2) Invest in Parents. Parents need to be heard and need to know that we care. They need to know that we are reaffirming what they say at home to their kids. They only know we care if  we take time out. On a typical evening you will see that I spend 50% of my time talking to parents at the end of the program. These conversations are valuable to understand families and their dynamics, but also to build trust with parents. Here’s the other upside… some of those parents become your leaders, event planners, and food providers too. Hopefully, they are blessed, but so are our ministries.

3) Invest through the Generations. At my last church we had quite a large number of shall we say, ‘older folks’ who seemed to struggle with teenagers. (I am sure your church has similar issues). However, I quickly learned that it was important to seek out a few influential pensioners who could become ‘youth ministry fans’. It was just a question of taking time to talk with them about what the students were up to and what issues these kids face today. It’s amazing to see the walls come down when you share stories of kids joys and challenges to older folks. You see, it’s a lot harder to judge when you heart is hurting for kids…

4) The ‘Up Front’ Strategy. Work with you pastor and leadership to be ‘up front’ as often as your schedule allows, even if it is for the announcements on Sunday, or helping with a kids message. Whatever way you can, it pays to let people see you. At my current church I preach every couple of months, (it used to be every 5-6 weeks), and I regularly do announcements. Even if I am not doing either, you will always see me on the door greeting people as they leave. Even if I don’t feel like I know everyone, I have found that people feel connected with me because I am up front a quite a lot. When people feel like they know you, it’s harder for them to be a critic. Be strategic about being up front. 

More ‘Fan Base’ Ideas to come…

Phil <><

Building a Good Foundation

img_85181My church began just over 5 years ago with 30 people in a backyard of my pastors house. Since then we have met at 4 different locations (one house and 3 schools), as we have seen good growth occur. The student ministry program too has met in 3 different locations (houses and rented facilities), and has had to ‘set up’ and ‘tear down’ every week just like ‘big church’ does. In March, all that changes for us… 

That’s when we get to move into a renovated office/warehouse building that will become our permanent home for church and student ministry. We never originally thought that we would buy and renovate so soon, but, being in Southeast Michigan we have seen many businesses move away and this facility was a great opportunity for us…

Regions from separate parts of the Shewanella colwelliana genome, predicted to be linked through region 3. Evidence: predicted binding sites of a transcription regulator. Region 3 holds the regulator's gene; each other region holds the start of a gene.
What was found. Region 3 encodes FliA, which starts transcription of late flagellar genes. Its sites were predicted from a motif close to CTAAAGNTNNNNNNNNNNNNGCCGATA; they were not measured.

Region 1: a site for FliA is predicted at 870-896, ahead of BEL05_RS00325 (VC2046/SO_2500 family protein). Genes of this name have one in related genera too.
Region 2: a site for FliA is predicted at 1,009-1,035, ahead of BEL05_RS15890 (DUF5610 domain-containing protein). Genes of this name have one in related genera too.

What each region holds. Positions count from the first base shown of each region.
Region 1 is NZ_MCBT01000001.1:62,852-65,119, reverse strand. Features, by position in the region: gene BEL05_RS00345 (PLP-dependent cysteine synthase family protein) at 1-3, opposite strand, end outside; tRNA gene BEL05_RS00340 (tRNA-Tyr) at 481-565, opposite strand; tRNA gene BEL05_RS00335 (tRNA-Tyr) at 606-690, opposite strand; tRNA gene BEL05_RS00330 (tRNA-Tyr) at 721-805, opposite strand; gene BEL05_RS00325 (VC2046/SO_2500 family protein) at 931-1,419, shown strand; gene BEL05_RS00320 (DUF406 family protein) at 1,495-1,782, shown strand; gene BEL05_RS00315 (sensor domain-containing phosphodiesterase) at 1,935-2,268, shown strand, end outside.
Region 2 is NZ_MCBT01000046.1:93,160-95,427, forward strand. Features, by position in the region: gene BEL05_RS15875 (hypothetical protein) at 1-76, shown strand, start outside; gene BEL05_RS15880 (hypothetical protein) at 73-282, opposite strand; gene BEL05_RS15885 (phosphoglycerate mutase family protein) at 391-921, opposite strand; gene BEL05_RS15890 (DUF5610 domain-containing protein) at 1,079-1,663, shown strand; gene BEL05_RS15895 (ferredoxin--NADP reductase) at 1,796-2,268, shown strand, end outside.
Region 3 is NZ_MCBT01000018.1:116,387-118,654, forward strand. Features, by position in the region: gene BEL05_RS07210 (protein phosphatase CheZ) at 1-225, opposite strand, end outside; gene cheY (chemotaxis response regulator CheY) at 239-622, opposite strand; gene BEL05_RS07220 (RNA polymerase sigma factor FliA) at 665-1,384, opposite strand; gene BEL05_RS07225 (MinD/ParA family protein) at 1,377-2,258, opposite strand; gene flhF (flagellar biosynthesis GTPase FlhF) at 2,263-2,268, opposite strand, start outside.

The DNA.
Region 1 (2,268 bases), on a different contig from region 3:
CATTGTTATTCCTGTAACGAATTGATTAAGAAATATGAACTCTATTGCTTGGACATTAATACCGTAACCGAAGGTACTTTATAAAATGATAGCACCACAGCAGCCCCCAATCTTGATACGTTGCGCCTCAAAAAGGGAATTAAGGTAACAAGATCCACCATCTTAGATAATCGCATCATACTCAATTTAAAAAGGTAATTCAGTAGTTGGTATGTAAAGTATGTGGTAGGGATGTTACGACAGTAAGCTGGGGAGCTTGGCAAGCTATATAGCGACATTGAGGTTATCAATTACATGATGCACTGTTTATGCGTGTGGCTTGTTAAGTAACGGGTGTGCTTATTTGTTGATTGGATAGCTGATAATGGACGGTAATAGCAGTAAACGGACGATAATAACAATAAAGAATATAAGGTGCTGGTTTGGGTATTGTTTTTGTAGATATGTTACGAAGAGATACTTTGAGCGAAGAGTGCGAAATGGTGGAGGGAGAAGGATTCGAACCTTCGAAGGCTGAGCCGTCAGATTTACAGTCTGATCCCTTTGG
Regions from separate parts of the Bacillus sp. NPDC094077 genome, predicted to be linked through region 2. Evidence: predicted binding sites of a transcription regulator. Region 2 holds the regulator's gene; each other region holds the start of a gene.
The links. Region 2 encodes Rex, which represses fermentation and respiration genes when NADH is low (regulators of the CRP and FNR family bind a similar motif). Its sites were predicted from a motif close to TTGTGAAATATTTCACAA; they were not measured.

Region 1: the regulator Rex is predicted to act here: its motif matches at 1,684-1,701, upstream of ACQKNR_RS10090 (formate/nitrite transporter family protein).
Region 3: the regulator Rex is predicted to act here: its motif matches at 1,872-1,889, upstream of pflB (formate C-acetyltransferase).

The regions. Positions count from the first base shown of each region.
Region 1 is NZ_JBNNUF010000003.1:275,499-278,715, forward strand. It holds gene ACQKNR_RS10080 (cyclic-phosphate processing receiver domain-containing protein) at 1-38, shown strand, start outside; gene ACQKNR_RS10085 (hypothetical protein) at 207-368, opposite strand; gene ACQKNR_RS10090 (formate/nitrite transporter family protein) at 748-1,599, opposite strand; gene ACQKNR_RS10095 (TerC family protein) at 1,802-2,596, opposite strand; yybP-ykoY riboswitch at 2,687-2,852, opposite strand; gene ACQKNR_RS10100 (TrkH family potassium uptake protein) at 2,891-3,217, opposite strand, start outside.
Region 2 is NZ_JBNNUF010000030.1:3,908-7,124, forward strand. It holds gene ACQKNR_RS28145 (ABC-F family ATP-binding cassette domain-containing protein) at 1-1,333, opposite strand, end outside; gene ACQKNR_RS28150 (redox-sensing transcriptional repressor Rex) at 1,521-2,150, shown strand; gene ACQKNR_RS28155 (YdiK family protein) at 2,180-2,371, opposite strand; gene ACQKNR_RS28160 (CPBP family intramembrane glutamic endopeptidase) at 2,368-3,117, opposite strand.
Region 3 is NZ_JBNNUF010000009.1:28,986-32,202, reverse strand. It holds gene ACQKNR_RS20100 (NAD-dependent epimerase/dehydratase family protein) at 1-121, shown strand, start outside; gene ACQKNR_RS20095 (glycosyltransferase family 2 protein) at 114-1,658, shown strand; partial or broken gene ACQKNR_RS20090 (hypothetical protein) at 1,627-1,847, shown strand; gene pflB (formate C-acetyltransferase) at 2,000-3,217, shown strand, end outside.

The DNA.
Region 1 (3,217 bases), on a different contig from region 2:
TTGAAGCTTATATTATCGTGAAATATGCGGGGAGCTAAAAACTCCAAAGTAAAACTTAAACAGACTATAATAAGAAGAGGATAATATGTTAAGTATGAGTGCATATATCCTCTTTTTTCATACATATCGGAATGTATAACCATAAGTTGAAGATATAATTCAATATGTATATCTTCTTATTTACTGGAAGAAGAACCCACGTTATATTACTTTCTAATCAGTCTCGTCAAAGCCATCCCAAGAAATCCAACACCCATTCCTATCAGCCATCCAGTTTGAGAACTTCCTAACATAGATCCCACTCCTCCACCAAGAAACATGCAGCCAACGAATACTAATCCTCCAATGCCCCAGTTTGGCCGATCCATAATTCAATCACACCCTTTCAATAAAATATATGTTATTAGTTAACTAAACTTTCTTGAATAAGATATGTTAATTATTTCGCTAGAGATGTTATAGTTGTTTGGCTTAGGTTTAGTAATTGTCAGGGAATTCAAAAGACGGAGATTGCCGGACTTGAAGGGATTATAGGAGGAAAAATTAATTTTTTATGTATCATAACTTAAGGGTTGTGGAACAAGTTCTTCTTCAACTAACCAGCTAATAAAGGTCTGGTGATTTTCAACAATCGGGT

As we build and renovate this facility I have learned that 5 years of not having a full-time facility has allowed us to focus more on the people and less on a building. Sure, we have a place to meet and we have to set up and tear down every week, but the reality is that we cannot keep up with some of the amazing things that other churches do. Instead we have been forced to think and act simply. The results are: strong relationships with students, healthy growth in depth and numbers, and many many students who have been recruited to do ministry in a church plant situation. 

Someone once said, (I don’t have much of brain to remember who), that planting a church is like trying to build an airplane as it is rolling down the runway for take-off. I think that is a good analogy! Can you visualize what that might look like? I can right now… a bunch of guys and gals frantically working to put the pieces together that will ensure a safe takeoff… Can you imagine the urgency on their faces as they bolt things together?  

But here’s my question: 

What are their priorities to get done first? 

The most important things? 

Do you think they worry about the video system in the plane, or the comfort of the seats, or the color of the interior? Nope… They are concerned with getting the plane to take-off safely, (and of course), land safely too :o )

Being in a church plant has forced me to consider what matters most as I partner with great leaders to build a ministry. But it hasn’t always been this way… If you are like me, I have ministered at churches where I have got hung up on stuff that was not so important. Stuff that could best be described as ‘youth ministry fluff’. I have to confess that I have often spent too much time comparing my youth room with another church, or wishing I had more stuff or better space etc… Are you like me? Come on… let’s be honest :o )

In my time here so far, I have been blessed to see that ‘stuff’ and ‘facilities’ only go so far to reaching and keeping students coming. What they desire (and need), goes so much deeper. I am so thankful for learning this lesson, and it is my goal to keep reminding myself of this as we move in March. 

I hope this is an encouragement to you as you reach and equip students. I hope you can relax and invest in what matters most and build a solid foundation wherever you are.